and if these cases are considered appropriate use of the Interstate Commerce Clause, then certainly a requirement that is central to controlling the cost of an industry that accounts for 18% of the economy qualifies as well.

And lest you are tempted to cite the Founding Fathers to denounce requiring purchase of a private good, you would be wise to remember that George Washington signed a bill in 1792 mandating that all free men purchase a gun (Big Government indeed).

Perhaps the most interesting take on the Supreme Court’s decision comes from Dahlia Lithwick, who predicts that the Justices will stay away from a narrow decision striking down the law and keep their powder dry for the upcoming battle to dismantle the Warren Court’s legacy:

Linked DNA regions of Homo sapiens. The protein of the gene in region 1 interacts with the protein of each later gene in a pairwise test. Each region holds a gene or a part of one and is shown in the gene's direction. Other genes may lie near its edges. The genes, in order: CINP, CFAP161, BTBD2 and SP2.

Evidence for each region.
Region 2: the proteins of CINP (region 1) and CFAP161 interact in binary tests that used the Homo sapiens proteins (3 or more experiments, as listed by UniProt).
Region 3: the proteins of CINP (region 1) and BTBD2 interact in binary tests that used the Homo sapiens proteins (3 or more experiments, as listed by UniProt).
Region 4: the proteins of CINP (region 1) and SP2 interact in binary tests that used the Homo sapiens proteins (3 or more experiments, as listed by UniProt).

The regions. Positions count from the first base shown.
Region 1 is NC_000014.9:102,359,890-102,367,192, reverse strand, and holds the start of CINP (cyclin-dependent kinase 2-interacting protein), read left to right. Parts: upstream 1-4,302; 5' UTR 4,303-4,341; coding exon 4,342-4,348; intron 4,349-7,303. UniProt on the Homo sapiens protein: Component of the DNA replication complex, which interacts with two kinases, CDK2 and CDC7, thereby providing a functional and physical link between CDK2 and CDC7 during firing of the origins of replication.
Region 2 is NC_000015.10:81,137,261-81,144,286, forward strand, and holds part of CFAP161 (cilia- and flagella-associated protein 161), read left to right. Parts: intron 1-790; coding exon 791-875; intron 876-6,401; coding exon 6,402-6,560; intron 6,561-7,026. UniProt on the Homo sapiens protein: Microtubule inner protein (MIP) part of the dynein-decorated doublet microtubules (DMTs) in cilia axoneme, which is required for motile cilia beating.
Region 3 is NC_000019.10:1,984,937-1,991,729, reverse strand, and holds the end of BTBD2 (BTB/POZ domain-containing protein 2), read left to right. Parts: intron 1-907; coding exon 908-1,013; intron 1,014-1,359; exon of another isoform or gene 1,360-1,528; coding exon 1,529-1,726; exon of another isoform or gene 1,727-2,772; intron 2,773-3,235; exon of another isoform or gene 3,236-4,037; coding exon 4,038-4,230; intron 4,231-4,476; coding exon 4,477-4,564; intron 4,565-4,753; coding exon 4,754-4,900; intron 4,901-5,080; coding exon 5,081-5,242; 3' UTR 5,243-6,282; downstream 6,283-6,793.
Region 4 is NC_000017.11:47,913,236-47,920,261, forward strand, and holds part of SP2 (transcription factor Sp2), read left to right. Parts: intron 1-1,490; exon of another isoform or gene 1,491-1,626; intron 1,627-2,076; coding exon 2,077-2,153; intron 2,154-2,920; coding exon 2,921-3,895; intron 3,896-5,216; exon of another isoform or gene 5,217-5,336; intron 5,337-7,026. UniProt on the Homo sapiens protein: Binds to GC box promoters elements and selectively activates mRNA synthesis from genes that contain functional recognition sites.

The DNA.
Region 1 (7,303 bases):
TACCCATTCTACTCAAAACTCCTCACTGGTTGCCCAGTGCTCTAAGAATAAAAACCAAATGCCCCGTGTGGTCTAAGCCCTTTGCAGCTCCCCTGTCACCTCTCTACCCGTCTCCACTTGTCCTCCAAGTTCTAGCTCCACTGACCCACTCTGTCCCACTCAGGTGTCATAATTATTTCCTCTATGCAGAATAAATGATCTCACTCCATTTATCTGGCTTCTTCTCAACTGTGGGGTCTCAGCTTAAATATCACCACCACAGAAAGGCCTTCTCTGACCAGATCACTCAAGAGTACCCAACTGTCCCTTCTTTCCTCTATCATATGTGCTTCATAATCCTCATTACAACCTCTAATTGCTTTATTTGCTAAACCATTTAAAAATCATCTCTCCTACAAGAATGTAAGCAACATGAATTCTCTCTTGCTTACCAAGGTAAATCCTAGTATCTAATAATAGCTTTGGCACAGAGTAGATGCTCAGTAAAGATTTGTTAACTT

They will hear six hours of argument next week. They will pretend it is a fair fight with equally compelling arguments on each side. They will even reach out and debate the merits of the Medicaid expansion, although not a single court saw fit to question it. And then the justices will vote 6-3 or 7-2 to uphold the mandate, with the chief justice joining the majority so he can write a careful opinion that cabins the authority of the Congress to do anything more than regulate the health-insurance market…. And then—having been hailed as the John Marshall of the 21st century—he will proceed to oversee two years during which the remainder of the Warren Court revolution will be sent through the wood chipper.

Lithwick’s analysis sounds about right to me. Say what you will about John Roberts, but you have to admire his ability to smile politely and show the world a reasonable disposition while he works behind the scenes to radically alter the rules of the political system that Americans have come to understand them in the modern era.